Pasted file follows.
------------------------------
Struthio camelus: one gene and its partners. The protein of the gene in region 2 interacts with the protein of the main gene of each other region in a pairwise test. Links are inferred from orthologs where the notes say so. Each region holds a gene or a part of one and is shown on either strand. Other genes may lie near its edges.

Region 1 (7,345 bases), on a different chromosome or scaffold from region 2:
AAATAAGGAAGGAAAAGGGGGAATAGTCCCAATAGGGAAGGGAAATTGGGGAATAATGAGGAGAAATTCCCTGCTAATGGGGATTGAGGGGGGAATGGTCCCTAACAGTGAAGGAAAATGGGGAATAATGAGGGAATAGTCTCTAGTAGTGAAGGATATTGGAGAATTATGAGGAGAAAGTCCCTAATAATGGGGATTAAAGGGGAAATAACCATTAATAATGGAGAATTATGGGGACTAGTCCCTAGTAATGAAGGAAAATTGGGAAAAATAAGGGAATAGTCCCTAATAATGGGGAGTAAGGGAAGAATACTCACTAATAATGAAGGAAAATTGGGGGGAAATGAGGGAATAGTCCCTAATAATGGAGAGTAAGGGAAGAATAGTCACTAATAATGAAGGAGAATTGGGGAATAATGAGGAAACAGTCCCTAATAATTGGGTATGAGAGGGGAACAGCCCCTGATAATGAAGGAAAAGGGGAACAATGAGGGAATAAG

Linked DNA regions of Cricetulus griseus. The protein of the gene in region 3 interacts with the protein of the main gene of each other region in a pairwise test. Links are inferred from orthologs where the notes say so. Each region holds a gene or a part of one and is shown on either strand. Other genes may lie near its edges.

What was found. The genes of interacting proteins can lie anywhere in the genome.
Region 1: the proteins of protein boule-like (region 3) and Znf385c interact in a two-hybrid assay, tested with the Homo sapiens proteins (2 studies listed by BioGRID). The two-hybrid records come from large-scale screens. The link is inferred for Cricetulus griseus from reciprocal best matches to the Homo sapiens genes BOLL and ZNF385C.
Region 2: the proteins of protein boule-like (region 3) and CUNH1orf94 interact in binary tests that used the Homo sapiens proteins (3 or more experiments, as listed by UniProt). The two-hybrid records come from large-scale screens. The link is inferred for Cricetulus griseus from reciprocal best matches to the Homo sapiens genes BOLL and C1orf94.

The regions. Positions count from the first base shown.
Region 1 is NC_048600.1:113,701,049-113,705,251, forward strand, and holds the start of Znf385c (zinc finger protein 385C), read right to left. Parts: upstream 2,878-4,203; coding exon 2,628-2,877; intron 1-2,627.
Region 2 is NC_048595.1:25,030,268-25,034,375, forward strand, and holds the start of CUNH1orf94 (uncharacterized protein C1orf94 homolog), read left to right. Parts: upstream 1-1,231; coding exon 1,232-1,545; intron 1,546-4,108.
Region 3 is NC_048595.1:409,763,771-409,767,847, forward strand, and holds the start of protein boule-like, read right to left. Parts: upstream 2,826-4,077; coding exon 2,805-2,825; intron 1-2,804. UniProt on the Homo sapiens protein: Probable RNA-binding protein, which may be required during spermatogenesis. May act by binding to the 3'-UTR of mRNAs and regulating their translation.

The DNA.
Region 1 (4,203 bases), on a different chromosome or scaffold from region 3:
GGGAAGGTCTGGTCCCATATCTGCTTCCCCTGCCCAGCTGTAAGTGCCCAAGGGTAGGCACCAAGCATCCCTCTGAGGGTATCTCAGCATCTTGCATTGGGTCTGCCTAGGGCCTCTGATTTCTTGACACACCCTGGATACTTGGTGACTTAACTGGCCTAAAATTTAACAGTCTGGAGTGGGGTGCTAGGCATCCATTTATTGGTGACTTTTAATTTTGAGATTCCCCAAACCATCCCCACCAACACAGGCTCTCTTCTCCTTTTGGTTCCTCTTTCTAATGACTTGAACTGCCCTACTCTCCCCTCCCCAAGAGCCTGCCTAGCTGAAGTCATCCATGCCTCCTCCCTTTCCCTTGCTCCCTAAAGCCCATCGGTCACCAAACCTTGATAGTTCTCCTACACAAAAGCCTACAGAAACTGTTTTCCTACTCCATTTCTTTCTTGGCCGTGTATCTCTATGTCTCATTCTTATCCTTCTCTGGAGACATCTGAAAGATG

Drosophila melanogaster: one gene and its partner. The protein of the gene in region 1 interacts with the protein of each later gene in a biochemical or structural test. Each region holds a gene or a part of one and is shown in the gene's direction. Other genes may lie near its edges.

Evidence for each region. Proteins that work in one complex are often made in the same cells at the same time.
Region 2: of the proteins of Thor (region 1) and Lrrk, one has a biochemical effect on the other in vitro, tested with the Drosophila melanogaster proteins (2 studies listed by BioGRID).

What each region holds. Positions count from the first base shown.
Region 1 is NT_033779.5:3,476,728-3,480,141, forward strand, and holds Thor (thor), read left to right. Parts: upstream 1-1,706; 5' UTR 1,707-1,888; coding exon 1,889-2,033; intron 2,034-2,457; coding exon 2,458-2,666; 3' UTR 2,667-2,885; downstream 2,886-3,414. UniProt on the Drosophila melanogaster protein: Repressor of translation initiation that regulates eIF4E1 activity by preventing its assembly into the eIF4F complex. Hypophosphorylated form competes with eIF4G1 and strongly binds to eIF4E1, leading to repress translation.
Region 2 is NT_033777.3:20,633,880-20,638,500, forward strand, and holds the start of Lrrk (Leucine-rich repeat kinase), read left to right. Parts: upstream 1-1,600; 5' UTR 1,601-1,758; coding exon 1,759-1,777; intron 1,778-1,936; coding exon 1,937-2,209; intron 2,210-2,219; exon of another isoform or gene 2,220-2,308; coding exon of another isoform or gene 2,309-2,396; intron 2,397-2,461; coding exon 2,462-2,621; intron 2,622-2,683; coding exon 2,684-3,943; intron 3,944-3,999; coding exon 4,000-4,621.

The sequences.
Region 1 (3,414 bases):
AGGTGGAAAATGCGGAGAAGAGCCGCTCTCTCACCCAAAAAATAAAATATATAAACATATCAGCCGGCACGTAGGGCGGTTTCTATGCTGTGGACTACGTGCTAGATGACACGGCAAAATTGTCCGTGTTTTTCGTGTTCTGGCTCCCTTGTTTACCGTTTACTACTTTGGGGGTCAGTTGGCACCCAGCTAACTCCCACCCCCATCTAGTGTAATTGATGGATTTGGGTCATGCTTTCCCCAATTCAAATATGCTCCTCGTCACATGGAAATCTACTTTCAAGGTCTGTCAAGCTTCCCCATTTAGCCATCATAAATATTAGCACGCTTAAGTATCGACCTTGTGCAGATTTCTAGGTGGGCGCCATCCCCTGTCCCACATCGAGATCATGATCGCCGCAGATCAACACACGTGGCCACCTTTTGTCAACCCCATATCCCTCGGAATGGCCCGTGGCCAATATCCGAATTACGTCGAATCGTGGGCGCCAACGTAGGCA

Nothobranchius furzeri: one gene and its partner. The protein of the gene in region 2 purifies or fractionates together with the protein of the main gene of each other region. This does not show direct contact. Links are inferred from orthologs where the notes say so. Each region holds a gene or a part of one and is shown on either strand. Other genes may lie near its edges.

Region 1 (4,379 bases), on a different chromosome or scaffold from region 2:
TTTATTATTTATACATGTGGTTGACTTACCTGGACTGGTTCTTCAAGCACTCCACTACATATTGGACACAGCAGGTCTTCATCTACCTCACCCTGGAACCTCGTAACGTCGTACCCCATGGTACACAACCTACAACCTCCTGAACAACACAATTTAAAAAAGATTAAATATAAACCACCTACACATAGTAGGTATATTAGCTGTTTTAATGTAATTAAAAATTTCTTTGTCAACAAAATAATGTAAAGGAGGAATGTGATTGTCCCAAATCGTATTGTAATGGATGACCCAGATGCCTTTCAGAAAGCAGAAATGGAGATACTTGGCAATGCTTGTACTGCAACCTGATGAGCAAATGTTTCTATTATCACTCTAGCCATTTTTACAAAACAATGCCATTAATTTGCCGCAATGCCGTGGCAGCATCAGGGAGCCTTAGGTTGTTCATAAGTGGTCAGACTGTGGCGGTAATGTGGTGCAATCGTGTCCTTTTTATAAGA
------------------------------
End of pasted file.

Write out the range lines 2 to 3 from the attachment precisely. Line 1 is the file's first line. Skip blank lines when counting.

Region 1 (7,345 bases), on a different chromosome or scaffold from region 2:
AAATAAGGAAGGAAAAGGGGGAATAGTCCCAATAGGGAAGGGAAATTGGGGAATAATGAGGAGAAATTCCCTGCTAATGGGGATTGAGGGGGGAATGGTCCCTAACAGTGAAGGAAAATGGGGAATAATGAGGGAATAGTCTCTAGTAGTGAAGGATATTGGAGAATTATGAGGAGAAAGTCCCTAATAATGGGGATTAAAGGGGAAATAACCATTAATAATGGAGAATTATGGGGACTAGTCCCTAGTAATGAAGGAAAATTGGGAAAAATAAGGGAATAGTCCCTAATAATGGGGAGTAAGGGAAGAATACTCACTAATAATGAAGGAAAATTGGGGGGAAATGAGGGAATAGTCCCTAATAATGGAGAGTAAGGGAAGAATAGTCACTAATAATGAAGGAGAATTGGGGAATAATGAGGAAACAGTCCCTAATAATTGGGTATGAGAGGGGAACAGCCCCTGATAATGAAGGAAAAGGGGAACAATGAGGGAATAAG